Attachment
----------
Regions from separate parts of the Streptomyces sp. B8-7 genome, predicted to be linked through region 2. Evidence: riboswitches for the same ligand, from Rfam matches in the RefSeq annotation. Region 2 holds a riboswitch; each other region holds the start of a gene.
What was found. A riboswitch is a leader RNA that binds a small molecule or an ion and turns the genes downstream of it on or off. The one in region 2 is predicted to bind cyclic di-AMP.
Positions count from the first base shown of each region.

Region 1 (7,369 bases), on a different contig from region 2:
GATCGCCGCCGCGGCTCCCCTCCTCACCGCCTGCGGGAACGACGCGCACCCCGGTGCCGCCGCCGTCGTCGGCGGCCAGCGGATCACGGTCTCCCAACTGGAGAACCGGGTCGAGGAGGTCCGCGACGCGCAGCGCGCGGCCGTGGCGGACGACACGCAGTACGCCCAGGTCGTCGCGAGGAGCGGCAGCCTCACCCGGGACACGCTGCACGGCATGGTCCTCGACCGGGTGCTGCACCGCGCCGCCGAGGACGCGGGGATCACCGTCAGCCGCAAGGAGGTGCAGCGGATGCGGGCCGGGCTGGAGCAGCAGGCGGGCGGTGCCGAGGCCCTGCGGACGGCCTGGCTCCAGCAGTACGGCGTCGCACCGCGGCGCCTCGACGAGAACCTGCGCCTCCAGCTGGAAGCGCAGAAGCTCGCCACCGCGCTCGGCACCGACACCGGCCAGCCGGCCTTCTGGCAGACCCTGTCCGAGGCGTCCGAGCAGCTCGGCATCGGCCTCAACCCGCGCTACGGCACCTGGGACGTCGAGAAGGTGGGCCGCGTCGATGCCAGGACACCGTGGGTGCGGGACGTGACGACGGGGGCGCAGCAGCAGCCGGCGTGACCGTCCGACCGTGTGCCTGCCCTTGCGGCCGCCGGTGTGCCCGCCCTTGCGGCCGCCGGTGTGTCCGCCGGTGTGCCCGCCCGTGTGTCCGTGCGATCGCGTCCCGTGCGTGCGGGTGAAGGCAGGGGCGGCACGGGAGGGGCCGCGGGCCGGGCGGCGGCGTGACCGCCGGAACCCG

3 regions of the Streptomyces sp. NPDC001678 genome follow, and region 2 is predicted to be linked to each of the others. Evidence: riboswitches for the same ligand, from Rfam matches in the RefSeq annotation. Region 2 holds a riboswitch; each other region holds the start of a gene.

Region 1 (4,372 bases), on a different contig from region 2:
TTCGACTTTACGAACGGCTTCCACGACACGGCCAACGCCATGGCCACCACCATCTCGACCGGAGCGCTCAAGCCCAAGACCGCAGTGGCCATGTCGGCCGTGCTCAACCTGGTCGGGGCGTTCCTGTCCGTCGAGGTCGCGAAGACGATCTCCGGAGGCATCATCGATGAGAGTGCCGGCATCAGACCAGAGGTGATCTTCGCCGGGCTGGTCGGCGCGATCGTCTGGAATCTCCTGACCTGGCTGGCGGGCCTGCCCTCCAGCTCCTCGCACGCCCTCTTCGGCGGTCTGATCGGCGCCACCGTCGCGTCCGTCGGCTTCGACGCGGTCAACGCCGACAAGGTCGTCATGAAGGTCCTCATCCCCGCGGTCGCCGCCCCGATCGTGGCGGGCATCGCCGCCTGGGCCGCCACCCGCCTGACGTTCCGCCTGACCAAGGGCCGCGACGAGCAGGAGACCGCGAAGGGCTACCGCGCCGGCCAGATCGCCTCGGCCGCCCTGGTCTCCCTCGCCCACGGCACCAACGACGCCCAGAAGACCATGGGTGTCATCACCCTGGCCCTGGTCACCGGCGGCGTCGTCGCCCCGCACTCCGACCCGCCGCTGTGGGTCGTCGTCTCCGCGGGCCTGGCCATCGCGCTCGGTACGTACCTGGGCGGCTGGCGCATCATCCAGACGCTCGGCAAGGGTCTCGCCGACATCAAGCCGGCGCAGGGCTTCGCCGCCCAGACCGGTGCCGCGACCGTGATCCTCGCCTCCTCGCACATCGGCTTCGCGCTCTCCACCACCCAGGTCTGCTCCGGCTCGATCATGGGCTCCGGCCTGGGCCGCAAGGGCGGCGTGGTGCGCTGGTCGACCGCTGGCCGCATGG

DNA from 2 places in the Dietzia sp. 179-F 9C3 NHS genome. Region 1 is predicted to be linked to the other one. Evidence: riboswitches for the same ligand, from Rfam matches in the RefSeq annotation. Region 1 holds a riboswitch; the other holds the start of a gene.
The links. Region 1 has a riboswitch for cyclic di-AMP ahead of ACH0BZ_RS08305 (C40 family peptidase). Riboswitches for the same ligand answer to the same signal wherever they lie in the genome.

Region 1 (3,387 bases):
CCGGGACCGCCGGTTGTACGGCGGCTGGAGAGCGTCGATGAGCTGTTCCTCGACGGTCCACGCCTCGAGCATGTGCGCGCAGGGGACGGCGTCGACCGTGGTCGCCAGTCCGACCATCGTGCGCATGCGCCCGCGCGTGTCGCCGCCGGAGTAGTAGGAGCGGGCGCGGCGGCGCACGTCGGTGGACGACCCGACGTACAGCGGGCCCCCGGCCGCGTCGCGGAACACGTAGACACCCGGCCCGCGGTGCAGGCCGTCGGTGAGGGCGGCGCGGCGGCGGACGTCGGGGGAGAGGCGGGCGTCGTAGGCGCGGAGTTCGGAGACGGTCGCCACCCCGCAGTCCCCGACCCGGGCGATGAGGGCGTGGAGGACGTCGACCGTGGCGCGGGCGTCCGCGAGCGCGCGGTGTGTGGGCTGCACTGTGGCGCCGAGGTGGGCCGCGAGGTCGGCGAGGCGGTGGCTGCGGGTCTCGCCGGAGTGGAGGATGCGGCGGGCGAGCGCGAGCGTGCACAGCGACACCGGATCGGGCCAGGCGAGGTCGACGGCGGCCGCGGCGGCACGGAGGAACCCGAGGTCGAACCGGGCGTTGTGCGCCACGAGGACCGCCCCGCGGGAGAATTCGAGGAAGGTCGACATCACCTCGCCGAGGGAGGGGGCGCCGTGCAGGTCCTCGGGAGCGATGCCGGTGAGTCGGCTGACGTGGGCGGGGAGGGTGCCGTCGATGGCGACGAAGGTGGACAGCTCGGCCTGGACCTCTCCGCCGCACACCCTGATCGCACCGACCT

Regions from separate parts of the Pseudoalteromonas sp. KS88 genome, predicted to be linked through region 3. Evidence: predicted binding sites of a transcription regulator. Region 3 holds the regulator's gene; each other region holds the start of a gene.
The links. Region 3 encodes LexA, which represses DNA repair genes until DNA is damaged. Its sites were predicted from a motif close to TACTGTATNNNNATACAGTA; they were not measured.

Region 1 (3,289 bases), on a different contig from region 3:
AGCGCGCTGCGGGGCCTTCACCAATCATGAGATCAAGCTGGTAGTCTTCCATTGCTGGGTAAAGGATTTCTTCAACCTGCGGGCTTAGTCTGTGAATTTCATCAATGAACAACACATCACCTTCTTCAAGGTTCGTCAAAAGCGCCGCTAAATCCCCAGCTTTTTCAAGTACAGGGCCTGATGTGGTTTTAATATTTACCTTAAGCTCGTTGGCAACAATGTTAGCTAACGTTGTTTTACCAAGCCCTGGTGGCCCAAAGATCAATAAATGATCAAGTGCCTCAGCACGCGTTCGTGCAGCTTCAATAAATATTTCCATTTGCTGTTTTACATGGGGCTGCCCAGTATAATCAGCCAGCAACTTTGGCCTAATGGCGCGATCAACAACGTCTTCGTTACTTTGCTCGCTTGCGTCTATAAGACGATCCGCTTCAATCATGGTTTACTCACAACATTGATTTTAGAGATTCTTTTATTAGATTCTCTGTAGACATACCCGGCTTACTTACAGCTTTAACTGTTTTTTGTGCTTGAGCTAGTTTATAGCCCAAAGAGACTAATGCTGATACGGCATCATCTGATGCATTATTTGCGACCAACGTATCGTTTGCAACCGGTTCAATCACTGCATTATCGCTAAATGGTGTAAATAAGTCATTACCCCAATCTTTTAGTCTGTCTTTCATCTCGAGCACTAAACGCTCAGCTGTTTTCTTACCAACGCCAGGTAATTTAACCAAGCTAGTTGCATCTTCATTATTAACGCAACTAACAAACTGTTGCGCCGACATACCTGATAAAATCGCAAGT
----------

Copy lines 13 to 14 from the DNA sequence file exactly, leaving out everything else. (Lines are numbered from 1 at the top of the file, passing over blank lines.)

Regions from separate parts of the Pseudoalteromonas sp. KS88 genome, predicted to be linked through region 3. Evidence: predicted binding sites of a transcription regulator. Region 3 holds the regulator's gene; each other region holds the start of a gene.
The links. Region 3 encodes LexA, which represses DNA repair genes until DNA is damaged. Its sites were predicted from a motif close to TACTGTATNNNNATACAGTA; they were not measured.